“I remember thinking, ‘I wish that was me,’ ” said Johnson, who started the previous day. “I meant that I wish I had that type of career where I was the guy out there to close that ballpark. It was neat and fitting that it was him doing it because he had that type of career and he deserved to be out there. I thought the only other guy who should be out there besides him was (Jim) Palmer, and Palmer wasn’t playing.”
Former catcher Chris Hoiles was behind the plate for the last no-hitter in Orioles history - the combined effort of Bob Milacki, Flanagan, Mark Williamson and Greg Olson on July 13, 1991. Current Oakland A’s manager Bob Melvin caught Flanagan on the final day, but Hoiles enjoyed every moment of it.
“I think it was only fitting, and (manager) Johnny Oates did one heck of a job understanding the magnitude of the move from Memorial Stadium to Oriole Park. He did a hell of a job of recognizing what was in the moment and allowing Flanny and fans to really collect a lot of years of Orioles baseball in a very tiny spot. When he got the last two outs, striking out (Dave) Bergman and (Travis) Fryman and was able to walk off the mound where he had played in two World Series and won a Cy Young Award and played on some great Orioles teams, to allow fans to recognize Flanny that way ... a lot of things in life make you shake your head, and that was one of those moments.
“I had the opportunity to have him as my pitching coach and the great thing about Flanny was, he was no different. There was no difference between Flanny as a player and a pitching coach. Flanny was who he was. To me, that was the best thing about him - his humor and his quick wit and one-liners, and he always knew how to get his point across without talking too much. He was a quiet person, but he knew exactly what to say to you in a situation in his own way. A lot times it was very lighthearted. He was doing it his way and it meant a lot to the players. When you read between the lines, you’d get the point he was trying to make.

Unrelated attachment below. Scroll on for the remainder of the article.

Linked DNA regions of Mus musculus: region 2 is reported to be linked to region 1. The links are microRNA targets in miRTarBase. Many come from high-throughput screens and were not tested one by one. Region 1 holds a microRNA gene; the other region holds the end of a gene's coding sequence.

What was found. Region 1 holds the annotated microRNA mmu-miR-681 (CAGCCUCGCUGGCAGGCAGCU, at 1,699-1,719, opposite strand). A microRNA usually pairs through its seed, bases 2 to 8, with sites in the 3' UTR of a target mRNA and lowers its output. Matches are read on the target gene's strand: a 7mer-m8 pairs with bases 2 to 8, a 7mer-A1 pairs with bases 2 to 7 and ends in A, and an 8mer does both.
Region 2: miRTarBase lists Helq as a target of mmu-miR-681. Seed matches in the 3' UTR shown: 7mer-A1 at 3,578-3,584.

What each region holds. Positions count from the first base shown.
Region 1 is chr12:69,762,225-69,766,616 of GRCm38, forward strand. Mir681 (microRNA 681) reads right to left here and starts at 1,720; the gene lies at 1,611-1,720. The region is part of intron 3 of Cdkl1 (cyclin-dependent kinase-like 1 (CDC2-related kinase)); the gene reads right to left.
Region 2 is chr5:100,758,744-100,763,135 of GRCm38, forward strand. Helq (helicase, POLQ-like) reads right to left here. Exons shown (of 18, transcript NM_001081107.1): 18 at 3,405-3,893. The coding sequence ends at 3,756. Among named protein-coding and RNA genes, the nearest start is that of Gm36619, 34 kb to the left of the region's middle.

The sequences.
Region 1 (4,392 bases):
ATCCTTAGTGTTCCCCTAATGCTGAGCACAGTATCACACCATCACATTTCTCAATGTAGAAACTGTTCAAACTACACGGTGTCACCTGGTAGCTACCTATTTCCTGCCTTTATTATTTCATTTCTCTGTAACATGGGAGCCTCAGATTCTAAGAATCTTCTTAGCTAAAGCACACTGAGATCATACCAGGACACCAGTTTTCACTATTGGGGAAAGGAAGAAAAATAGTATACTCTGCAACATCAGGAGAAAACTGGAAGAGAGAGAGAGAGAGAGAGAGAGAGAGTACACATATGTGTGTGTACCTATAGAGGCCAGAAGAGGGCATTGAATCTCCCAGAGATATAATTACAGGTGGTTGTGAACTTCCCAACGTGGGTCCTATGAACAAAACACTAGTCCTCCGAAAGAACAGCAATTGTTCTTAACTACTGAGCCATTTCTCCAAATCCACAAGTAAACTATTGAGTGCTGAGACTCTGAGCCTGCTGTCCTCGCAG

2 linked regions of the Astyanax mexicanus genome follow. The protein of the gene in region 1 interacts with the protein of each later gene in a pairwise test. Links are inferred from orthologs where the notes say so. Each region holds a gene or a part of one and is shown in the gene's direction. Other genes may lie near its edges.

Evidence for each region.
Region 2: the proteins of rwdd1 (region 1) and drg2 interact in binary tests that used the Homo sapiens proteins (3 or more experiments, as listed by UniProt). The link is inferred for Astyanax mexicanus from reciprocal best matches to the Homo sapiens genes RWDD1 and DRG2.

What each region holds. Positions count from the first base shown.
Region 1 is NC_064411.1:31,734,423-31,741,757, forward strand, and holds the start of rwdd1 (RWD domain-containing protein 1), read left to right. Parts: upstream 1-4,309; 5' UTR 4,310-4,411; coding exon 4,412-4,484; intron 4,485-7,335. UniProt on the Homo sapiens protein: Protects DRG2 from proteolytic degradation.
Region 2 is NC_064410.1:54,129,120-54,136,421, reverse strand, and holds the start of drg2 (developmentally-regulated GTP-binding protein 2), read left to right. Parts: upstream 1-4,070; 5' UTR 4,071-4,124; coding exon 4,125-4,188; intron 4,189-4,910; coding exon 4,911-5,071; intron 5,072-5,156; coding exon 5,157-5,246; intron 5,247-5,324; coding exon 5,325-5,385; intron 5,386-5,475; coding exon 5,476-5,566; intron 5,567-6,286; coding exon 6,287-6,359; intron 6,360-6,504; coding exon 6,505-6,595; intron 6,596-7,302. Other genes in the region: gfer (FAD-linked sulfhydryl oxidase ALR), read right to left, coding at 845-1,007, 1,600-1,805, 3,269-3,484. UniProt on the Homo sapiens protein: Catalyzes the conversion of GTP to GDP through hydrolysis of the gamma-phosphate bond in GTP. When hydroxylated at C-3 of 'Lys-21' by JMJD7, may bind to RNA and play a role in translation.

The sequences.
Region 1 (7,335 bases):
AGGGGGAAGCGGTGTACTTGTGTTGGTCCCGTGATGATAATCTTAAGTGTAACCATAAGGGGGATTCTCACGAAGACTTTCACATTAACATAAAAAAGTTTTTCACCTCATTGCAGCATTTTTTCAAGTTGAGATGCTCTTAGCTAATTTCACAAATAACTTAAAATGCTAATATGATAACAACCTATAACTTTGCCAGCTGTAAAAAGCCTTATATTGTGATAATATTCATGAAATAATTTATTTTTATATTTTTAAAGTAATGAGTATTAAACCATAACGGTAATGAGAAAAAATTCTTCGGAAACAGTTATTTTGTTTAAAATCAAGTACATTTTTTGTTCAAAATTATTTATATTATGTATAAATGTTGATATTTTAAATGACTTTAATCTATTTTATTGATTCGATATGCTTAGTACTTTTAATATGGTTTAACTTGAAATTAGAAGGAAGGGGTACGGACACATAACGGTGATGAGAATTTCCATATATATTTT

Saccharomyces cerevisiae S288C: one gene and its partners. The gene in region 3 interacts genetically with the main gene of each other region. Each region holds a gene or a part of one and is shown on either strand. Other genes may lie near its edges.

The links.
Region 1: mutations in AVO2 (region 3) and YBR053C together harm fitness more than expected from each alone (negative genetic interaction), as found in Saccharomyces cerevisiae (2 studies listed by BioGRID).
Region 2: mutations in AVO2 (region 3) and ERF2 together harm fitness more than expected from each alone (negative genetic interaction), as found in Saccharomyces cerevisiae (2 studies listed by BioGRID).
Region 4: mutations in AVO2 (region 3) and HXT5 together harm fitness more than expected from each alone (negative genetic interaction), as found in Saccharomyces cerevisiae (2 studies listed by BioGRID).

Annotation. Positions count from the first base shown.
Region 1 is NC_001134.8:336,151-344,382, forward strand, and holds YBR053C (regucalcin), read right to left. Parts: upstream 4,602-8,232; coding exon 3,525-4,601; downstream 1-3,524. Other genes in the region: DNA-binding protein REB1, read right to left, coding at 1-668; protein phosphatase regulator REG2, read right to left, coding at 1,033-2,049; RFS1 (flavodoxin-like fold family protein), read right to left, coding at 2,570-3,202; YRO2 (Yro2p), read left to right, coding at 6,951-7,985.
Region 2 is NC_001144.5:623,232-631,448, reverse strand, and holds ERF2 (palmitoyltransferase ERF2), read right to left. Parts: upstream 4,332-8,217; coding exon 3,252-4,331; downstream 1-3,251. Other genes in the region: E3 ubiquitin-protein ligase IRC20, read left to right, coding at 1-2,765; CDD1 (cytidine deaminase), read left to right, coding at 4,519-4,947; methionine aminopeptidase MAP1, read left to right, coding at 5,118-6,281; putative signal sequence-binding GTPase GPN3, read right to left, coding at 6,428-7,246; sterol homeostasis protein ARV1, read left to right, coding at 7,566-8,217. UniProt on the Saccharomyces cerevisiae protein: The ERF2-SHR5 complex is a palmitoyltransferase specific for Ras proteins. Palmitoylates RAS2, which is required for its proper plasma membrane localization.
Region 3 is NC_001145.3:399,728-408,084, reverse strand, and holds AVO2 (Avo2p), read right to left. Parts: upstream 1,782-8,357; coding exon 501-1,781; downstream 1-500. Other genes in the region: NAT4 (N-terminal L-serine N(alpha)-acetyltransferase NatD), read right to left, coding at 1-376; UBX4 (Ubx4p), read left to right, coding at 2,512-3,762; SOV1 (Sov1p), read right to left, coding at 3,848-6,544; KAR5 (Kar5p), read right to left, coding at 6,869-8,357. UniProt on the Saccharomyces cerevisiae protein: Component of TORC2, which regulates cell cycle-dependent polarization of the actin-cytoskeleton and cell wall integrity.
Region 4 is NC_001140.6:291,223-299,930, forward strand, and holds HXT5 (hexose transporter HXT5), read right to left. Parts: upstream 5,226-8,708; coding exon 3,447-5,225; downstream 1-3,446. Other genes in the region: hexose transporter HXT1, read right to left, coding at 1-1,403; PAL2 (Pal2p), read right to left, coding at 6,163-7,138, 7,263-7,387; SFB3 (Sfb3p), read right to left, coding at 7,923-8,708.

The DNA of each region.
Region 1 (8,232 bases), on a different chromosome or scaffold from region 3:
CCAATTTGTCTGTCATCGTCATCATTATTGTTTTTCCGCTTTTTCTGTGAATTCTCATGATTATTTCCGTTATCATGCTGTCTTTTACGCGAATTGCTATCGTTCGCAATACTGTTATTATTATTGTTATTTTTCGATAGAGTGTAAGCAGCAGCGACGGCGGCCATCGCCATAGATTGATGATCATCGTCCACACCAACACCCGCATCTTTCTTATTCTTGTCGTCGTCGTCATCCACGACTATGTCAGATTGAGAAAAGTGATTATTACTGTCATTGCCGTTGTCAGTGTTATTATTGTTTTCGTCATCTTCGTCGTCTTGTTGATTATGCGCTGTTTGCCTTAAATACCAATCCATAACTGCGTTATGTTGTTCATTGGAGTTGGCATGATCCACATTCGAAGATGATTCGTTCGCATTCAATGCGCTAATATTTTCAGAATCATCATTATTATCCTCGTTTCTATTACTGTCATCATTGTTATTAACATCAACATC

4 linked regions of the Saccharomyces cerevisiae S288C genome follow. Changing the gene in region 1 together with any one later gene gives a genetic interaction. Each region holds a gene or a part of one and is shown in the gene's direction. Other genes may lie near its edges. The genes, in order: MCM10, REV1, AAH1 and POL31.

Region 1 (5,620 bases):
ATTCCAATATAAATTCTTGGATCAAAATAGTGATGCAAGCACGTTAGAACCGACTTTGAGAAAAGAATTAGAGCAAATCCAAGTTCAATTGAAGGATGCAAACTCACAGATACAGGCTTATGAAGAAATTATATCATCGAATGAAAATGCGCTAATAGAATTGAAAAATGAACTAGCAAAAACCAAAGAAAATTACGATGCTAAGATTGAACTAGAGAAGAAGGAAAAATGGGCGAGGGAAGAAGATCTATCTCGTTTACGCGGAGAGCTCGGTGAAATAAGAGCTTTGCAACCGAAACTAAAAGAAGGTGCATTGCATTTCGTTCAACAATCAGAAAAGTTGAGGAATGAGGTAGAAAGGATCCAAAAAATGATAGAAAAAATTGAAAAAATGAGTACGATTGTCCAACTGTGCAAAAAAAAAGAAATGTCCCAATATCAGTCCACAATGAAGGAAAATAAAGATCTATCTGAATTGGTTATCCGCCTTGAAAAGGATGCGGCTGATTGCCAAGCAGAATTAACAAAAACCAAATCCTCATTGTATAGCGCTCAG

“He helped me out from a catching standpoint tremendously, on calling games and utilizing what a pitcher had day to day and start to start. He was working with pitchers, but indirectly working with me, also. You could learn a lot if you had your eyes and ears open. He was a great guy to be around because of his humor and his wit. We always had a great work relationship together.
And now he’s gone. Unexpectedly and much too soon.
Flanagan was supposed to be in the MASN booth this weekend for the series against the Yankees at Camden Yards.
“It’s unbelievable and shocking when you first hear about it,” Hoiles said. “It left a very empty feeling in my stomach when I heard about it. For someone who was in the organization as long as he was, it makes you stop and think about the devotion he had for the team. It runs a lot deeper than a lot of people imagine.”
So does our sense of loss.
Update: The Flanagan family has issued the following statement: “We thank you for your support and kind words at this difficult time. Thank you for respecting our privacy as we grieve. A private memorial will be held at a later date.”